The good news is, there’s still time. Many, many details still need to be worked out before the entire TPP text must finally be revealed. Weeks and months will pass before a harshly divided Congress confronts the monster — it may not be until April of 2016, amidst our presidential election year. What’s more, as we all know, “The public is demonstrating a lot of dissatisfaction with the traditional ways of doing things in Washington.” So former diplomat Clyde Prestowitz told The American Prospect. “This deal is not going to reduce economic inequality in the U.S. Rather it is going to add to it. If some of the presidential candidates pound away at that fact, it is possible to foresee a wave of public frustration and anger leading to defeat of the TPP in the Congress.”
TPP Treaty: Intellectual Property Rights Chapter – 5 October 2015
Today, 9 October, 2015 WikiLeaks releases the final negotiated text for the TPP (Trans-Pacific Partnership) Intellectual Property Rights Chapter. The TPP encompasses 12 nations representing more than 40 per cent of global GDP. Despite a final agreement, the text is still being withheld from the public, notably until after the Canadian election onOctober 19.
The document is dated four days ago, October 5th, or last Monday, the same day it was announced in Atlanta, Georgia that the 12 member states to the treaty had reached an accord after five and a half years of negotiations.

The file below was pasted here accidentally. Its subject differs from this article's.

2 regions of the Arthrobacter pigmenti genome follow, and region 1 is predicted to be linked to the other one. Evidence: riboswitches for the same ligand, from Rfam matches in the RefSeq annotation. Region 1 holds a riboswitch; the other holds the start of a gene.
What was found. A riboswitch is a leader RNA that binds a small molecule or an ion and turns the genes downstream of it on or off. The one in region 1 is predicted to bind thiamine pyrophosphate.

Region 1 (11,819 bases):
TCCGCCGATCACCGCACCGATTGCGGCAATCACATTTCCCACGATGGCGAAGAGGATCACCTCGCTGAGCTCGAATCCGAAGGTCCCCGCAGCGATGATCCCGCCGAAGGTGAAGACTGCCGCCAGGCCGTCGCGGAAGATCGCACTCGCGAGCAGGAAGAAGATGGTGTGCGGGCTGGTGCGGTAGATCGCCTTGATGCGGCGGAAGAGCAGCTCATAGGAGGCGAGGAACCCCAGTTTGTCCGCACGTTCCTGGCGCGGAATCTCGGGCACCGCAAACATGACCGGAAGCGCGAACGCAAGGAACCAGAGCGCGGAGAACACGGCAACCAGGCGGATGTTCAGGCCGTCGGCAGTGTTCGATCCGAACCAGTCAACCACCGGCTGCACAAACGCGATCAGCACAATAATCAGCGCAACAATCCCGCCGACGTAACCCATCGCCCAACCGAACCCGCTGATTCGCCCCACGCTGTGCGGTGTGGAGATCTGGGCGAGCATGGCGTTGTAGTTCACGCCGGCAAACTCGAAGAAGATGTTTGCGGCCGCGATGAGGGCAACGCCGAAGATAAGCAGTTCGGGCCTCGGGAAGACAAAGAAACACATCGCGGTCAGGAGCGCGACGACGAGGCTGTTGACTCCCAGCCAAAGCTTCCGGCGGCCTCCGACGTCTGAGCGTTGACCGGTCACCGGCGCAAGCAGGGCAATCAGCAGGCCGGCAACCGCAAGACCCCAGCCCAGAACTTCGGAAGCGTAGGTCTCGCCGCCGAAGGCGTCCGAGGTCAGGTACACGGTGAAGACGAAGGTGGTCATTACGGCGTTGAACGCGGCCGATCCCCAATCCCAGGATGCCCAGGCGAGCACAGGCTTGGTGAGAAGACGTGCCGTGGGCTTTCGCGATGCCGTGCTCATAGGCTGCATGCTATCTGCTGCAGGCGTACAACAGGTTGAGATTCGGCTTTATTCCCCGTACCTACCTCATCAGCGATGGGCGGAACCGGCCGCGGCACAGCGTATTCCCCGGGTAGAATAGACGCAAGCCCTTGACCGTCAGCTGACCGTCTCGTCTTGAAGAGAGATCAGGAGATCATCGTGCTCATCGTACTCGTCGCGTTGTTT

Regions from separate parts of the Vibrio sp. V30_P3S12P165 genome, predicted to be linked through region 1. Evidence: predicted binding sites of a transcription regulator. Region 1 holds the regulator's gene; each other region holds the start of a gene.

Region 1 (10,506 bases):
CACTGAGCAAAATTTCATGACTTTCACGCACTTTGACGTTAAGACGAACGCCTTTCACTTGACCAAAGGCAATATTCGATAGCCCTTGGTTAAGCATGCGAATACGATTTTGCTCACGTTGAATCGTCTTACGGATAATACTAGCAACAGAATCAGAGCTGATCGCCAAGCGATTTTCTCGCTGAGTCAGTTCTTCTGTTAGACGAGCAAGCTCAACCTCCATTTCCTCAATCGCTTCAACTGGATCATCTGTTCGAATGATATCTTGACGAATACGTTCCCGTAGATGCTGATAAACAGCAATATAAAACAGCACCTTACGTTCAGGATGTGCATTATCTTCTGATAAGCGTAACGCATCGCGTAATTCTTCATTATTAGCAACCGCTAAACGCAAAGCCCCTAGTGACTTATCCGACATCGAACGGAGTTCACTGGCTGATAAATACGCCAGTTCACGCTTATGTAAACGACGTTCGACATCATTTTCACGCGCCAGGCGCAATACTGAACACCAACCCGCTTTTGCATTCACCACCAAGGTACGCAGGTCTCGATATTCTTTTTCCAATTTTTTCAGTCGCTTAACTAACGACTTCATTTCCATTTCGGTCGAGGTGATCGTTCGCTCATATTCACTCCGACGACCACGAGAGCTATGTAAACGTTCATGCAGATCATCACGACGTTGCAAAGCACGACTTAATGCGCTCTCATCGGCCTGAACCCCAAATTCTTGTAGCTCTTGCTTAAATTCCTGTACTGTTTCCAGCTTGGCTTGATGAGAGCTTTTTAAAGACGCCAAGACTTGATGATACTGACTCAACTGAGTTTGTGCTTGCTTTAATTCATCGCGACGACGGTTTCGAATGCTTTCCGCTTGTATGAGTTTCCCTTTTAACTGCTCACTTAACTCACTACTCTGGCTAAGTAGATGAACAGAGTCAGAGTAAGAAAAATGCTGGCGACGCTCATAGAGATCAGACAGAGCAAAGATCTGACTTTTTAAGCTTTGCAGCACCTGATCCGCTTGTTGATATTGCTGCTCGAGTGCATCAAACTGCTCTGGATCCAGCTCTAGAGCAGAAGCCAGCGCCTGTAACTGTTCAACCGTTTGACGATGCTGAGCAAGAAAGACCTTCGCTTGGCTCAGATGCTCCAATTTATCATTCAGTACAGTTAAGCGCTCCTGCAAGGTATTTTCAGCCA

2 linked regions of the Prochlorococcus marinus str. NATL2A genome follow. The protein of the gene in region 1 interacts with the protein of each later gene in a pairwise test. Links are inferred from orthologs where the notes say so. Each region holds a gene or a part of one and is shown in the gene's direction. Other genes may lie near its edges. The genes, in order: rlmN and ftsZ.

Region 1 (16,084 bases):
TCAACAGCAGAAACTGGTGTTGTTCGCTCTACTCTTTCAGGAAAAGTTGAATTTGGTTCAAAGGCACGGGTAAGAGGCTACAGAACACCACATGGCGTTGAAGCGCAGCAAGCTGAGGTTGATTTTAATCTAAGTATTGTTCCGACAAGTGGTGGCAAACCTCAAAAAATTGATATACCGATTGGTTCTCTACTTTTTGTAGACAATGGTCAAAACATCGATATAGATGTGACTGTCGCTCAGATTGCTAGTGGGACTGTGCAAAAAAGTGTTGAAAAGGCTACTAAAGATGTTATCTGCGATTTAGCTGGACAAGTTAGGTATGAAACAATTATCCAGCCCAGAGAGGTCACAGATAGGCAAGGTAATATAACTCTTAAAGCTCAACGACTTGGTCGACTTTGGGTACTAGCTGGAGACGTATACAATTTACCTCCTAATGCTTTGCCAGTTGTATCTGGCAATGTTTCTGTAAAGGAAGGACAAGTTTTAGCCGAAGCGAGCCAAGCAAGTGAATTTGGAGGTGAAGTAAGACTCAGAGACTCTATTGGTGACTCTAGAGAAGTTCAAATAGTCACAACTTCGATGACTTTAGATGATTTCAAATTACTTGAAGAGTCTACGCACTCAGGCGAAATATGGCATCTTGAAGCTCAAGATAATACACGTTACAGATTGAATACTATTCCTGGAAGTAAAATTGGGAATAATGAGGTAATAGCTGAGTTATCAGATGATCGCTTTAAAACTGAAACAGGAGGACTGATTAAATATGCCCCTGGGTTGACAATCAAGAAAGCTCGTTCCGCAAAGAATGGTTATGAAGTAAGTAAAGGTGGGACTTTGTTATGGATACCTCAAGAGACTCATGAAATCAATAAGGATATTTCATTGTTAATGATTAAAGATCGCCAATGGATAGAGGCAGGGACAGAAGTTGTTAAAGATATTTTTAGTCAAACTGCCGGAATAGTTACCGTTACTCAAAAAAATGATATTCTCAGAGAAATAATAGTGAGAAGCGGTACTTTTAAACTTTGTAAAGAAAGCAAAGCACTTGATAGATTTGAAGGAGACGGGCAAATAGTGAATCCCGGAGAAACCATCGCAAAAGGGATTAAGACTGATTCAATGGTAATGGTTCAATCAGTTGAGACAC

The IP Chapter of the TPP has perhaps been the most controversial chapter due to its wide-ranging effects on internet services, medicines, publishers, civil liberties and biological patents. “If TPP is ratified, people in the Pacific-Rim countries would have to live by the rules in this leaked text,” said Peter Maybarduk, Public Citizen’s Global Access to Medicines Program Director. “The new monopoly rights for big pharmaceutical firms would compromise access to medicines in TPP countries. The TPP would cost lives.”
Hundreds of representatives from large corporations had direct access to the negotiations whereas elected officials had limited or no access. Political opposition to the TPP in the United States, the dominant member of the 12 negotiating nations, has increased over time as details have emerged through previous WikiLeaks disclosures. Notably, the Democratic front runner, Hillary Clinton, came out against the TPP on Wednesday saying: “Based on what I know so far, I can´t support this agreement.” This is a populist reversal by Hillary Clinton as earlier she has hailed the TPP as “the gold standard in trade agreements”.
In June the House of Representatives of the US Congress narrowly approved to “fast-track” the TPP, preventing the Congressmen from discussing or amending any parts of the treaty, only vote for or against it. 218 voted for the “fast-track” measure and 208 against. Only 28 House Democrats backed it. TPP is the first of a trinity of US backed economic treaties, the “Three Big T’s”, to be finalized. The other two being Trade in Services Agreement (TISA) which covers 52 countries and TTIP, the EU-US version of TPP.